There's a reason no one makes even a 24-200mm FF lens. Several, in fact.
- The main one is that not many photographers who know what they are doing would ever consider buying such a lens for a FF camera, particularly for one with as high resolution as most FF cameras offer in 2021.
- To get anywhere approaching a constant, usable aperture the lens would be very heavy and large.
- Such a lens would be very expensive to produce at any level of decent image quality.
- Lenses with smaller zoom ratios can be smaller, lighter, cheaper, faster, and produce higher image quality than a larger, heavier, more expensive, slower lens with inferior image quality.
The entire point of an interchangeable lens system camera is to allow you to use different lenses that are better or even great at one thing but unsuitable for other things. Fixed lens cameras force you to use a single lens that is mediocre or worse at a lot of things but better at nothing. Insisting on using a single lens for everything on an interchangeable lens camera is not much different than using a fixed lens camera. In some cases the fixed lens camera may meet your needs better than an ILC with only one lens.
The best lenses are all prime lenses. That means a single focal length. No.Zoom.At.All. They're really good when they provide the field of view and other characteristics you need. This is because they can be optimized to do one thing at one focal length. A good flat field 100mm macro lens is different from a good 85mm, 105mm, or 135mm portrait lens. But lenses optimized for doing one thing very well are usually not very flexible, so you need a lot of them for various different things. Some are pretty good for not much money (e.g. EF 50mm f/1.8 STM @ $120). Others are incredibly good for a boatload of cash (e.g. EF 400mm f/2.8 L IS II @ $10K). Most fall somewhere in between.
Compared to their zoom lens counterparts, in addition to equal or better optical quality at a lower price prime lenses can also be smaller/lighter, have wider maximum apertures, and often still be much cheaper than zoom lenses in the same focal length range.
Short ratio zoom lenses, that is zoom lenses with a less than 3X difference between their longest and shortest focal length, can also be very good. But the best ones cost a lot.
When you move outside of the 3x limit is when image quality really starts to noticeably go down. Some 4-5X zoom lenses that fall entirely in the telephoto range can be pretty good. But when you start trying to design a lens that goes from wide angle to telephoto and covers a 5X-10X or more zoom range, that is when it really starts getting difficult to keep it affordable and manageable with regard to size and weight and still provide excellent image quality. You'll usually get better image quality and spend less buying something like an 18-55mm and a 55-250mm pair of zoom lenses than you would get with an 18-200mm 'all-in-one'.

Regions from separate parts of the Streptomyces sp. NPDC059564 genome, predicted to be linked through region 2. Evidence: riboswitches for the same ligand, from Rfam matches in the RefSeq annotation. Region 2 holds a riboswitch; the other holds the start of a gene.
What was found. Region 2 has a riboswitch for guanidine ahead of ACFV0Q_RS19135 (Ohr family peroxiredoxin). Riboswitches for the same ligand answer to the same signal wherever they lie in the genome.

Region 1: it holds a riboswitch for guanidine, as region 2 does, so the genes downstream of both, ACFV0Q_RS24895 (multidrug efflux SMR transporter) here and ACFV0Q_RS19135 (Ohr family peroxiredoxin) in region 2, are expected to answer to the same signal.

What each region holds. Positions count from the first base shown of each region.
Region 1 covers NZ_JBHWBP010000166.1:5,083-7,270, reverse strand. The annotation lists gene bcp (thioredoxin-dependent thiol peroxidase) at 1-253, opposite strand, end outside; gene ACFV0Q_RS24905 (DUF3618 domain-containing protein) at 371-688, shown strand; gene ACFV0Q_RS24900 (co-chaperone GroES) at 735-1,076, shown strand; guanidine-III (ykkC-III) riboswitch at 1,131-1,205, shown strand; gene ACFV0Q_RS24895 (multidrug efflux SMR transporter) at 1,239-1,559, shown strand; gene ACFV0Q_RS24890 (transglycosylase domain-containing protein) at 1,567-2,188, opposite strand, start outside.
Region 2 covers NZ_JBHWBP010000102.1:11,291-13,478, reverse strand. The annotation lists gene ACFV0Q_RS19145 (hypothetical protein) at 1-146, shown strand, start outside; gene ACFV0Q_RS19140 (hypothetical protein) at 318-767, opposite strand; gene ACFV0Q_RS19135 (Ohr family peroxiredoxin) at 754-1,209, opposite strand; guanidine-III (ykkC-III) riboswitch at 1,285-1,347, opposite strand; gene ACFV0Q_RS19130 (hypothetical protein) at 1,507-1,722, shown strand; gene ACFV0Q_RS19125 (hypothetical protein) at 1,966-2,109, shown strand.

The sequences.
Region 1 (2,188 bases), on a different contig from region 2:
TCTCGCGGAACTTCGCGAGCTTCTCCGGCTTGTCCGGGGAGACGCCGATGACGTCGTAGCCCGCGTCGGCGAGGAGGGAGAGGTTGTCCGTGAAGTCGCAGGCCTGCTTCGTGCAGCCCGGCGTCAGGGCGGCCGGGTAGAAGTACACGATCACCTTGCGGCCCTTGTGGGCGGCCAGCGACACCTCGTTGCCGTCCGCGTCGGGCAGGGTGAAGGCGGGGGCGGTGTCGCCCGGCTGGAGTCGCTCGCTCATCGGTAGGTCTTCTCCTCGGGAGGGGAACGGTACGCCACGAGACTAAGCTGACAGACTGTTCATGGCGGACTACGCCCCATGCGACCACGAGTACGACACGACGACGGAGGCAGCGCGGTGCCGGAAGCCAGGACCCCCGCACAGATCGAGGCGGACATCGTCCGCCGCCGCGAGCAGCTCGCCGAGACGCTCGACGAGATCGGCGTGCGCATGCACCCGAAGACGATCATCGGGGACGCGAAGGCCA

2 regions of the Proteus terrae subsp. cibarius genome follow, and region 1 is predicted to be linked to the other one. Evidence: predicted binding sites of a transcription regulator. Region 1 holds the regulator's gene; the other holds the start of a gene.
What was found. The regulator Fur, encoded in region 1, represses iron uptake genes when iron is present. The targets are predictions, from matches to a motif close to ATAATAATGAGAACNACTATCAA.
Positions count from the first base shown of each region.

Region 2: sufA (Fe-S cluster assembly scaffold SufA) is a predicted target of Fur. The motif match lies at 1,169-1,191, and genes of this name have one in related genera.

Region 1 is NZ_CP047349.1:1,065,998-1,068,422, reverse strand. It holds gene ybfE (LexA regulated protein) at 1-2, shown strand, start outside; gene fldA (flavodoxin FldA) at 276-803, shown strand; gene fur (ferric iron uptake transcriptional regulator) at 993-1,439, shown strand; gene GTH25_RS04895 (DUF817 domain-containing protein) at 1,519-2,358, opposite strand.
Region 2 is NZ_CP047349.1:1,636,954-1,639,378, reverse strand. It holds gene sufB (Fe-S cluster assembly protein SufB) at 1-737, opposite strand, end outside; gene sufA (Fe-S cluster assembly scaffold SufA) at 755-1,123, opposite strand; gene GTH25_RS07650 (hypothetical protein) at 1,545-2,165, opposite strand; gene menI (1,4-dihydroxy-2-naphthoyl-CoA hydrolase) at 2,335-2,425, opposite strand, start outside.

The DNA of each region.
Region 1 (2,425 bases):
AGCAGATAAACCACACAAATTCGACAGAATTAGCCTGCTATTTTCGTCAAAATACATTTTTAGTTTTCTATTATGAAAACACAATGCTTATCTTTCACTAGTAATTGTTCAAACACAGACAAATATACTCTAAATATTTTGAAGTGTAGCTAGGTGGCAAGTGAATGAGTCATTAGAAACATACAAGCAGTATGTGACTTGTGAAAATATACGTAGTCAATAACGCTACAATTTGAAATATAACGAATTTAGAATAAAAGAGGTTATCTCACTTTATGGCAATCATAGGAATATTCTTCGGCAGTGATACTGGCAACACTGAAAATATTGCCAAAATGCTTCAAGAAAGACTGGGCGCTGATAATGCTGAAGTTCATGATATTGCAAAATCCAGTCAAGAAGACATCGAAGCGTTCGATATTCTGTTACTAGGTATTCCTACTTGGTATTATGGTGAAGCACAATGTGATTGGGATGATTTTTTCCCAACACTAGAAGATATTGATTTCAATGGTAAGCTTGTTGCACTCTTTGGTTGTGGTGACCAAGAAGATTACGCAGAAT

I want to buy a zoom lens for a DSLR but I want its Focal length to start from a small number (18, 55, 100, 200) and end to a very large number (1300, 2600) so it can see near and far. Also I want it to be small to carry it with me.
No such lens is currently available for any DSLR.
The reason there are no such lenses are that they would be far too heavy, much too large, and way too expensive to be practical while still delivering much poorer optical image quality than much smaller, lighter, and cheaper lenses can deliver.
If you really want to go there, you can get a broadcast quality video lens such as the Canon DigiSuper 100AF that projects an image circle large enough for a 2/3" broadcast camera with a 9.3-930mm focal length. It gives an equivalent field of view on such a cameras as that of a 36-3656mm lens on a FF camera. It only weighs 60 pounds and costs a bit more than $200,000. And that is for a 9.59x5.39mm video sensor with a 3.9X crop factor.
For a Full Frame sensor it would need the front element to be 4X as wide, 4X as tall, and be 4X as long. It'd probably weigh about 64X as much (Each lens element would have 64X the volume when 4X larger in the three linear dimensions), and maybe 4,096X as much (i.e. $819 Million USD). If you're asking for the Defense Department of a major industrial power, they might be willing to make one for you?